An innovative, short-term intervention to decrease stigma among family caregivers was recently developed and pilot-tested. Based on Previous work on types and roots of stigma and on methods for stigma reduction, the intervention consists of three 90-minute group Psychoeducation sessions designed for relatives of Chinese immigrants with psychotic disorders. The intervention consisted of one session per week, for a total of 3 weeks. Sessions were conducted in Mandarin Chinese by a team with two co-leaders: a clinician and a trained relative caregiver. Caregivers’ level of internalized stigma was assessed one week prior to the intervention and immediately post intervention.
A total of 11 caregivers participated in the pilot intervention. The mean age of the caregivers was 59 years; 10 participants were the parents and one was the spouse of a Chinese immigrant with psychosis. Results showed that caregivers who did not endorse internalized stigma prior to the intervention did not evidence a change in their stigma scores. However, the subgroup of 6 caregivers who endorsed pre-intervention stigma showed a significant reduction post intervention in their internalized stigma scores. Evaluation of the sessions also found that the caregiver co-leader and the group participants were able to share emotional support with each other and come up with concrete strategies for coping with stigma, thereby improving caregivers’ understanding of the illness, instilling hope, and augmenting their strategies in dealing with discrimination.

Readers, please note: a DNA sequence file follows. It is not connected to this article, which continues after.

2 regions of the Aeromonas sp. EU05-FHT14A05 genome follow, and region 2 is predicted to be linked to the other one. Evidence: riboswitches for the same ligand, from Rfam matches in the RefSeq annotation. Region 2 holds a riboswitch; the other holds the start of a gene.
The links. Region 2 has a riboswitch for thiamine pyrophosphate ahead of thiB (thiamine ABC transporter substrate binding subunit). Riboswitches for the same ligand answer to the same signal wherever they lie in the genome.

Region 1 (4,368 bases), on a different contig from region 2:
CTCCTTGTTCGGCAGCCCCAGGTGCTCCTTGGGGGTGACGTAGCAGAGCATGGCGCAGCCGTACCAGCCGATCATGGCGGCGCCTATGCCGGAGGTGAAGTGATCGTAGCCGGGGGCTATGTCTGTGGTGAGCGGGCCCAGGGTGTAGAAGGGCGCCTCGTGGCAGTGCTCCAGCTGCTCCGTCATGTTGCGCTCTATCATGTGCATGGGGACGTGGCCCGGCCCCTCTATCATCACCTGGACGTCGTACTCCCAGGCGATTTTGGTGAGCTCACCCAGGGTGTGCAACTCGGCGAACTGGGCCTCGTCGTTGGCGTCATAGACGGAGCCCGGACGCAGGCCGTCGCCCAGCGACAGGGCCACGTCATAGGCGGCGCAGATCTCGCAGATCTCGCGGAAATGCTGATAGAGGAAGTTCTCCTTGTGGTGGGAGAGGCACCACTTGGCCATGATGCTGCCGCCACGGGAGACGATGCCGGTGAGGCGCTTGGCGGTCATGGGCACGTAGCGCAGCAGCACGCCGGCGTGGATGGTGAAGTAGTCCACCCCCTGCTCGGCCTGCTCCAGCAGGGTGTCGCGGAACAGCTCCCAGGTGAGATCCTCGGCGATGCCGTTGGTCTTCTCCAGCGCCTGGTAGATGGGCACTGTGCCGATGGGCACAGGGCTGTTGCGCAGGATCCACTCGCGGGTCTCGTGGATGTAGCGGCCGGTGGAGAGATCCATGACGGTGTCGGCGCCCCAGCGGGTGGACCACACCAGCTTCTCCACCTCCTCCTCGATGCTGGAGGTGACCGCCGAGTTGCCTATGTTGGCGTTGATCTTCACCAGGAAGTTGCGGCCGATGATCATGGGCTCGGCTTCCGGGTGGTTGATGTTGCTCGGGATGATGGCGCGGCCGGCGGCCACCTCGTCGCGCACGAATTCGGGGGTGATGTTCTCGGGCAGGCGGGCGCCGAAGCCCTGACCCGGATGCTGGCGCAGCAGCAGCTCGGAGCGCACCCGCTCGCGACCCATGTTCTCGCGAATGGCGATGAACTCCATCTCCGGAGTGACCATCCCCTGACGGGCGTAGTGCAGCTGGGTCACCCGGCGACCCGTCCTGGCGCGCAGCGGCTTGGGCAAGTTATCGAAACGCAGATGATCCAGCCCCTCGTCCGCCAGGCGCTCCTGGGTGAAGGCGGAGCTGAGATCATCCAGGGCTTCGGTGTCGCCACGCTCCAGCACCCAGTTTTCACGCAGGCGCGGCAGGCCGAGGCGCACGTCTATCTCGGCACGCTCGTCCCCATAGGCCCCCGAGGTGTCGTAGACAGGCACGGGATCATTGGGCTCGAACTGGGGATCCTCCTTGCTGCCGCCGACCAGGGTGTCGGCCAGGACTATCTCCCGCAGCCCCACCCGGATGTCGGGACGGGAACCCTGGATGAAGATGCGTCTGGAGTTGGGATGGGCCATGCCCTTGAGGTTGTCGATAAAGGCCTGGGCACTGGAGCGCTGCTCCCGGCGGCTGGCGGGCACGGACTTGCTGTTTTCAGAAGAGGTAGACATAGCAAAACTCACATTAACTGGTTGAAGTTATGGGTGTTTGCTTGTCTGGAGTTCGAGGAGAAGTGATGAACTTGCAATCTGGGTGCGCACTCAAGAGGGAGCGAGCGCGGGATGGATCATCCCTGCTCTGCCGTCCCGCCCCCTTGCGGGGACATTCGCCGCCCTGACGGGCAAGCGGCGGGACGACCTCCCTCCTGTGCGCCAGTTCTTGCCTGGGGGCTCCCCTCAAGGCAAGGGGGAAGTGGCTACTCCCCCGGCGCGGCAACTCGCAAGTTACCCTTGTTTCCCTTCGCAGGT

Population of focus: Caregivers of Chinese immigrants with mental health issues
Link to resource: Cultural Competence Matters Reports: Issue 11 — A Novel Stigma Reduction Intervention for Caregivers of Chinese Immigrants with Psychotic Disorders
Organization: Center of Excellence for Cultural Competence, New York State Psychiatric Institute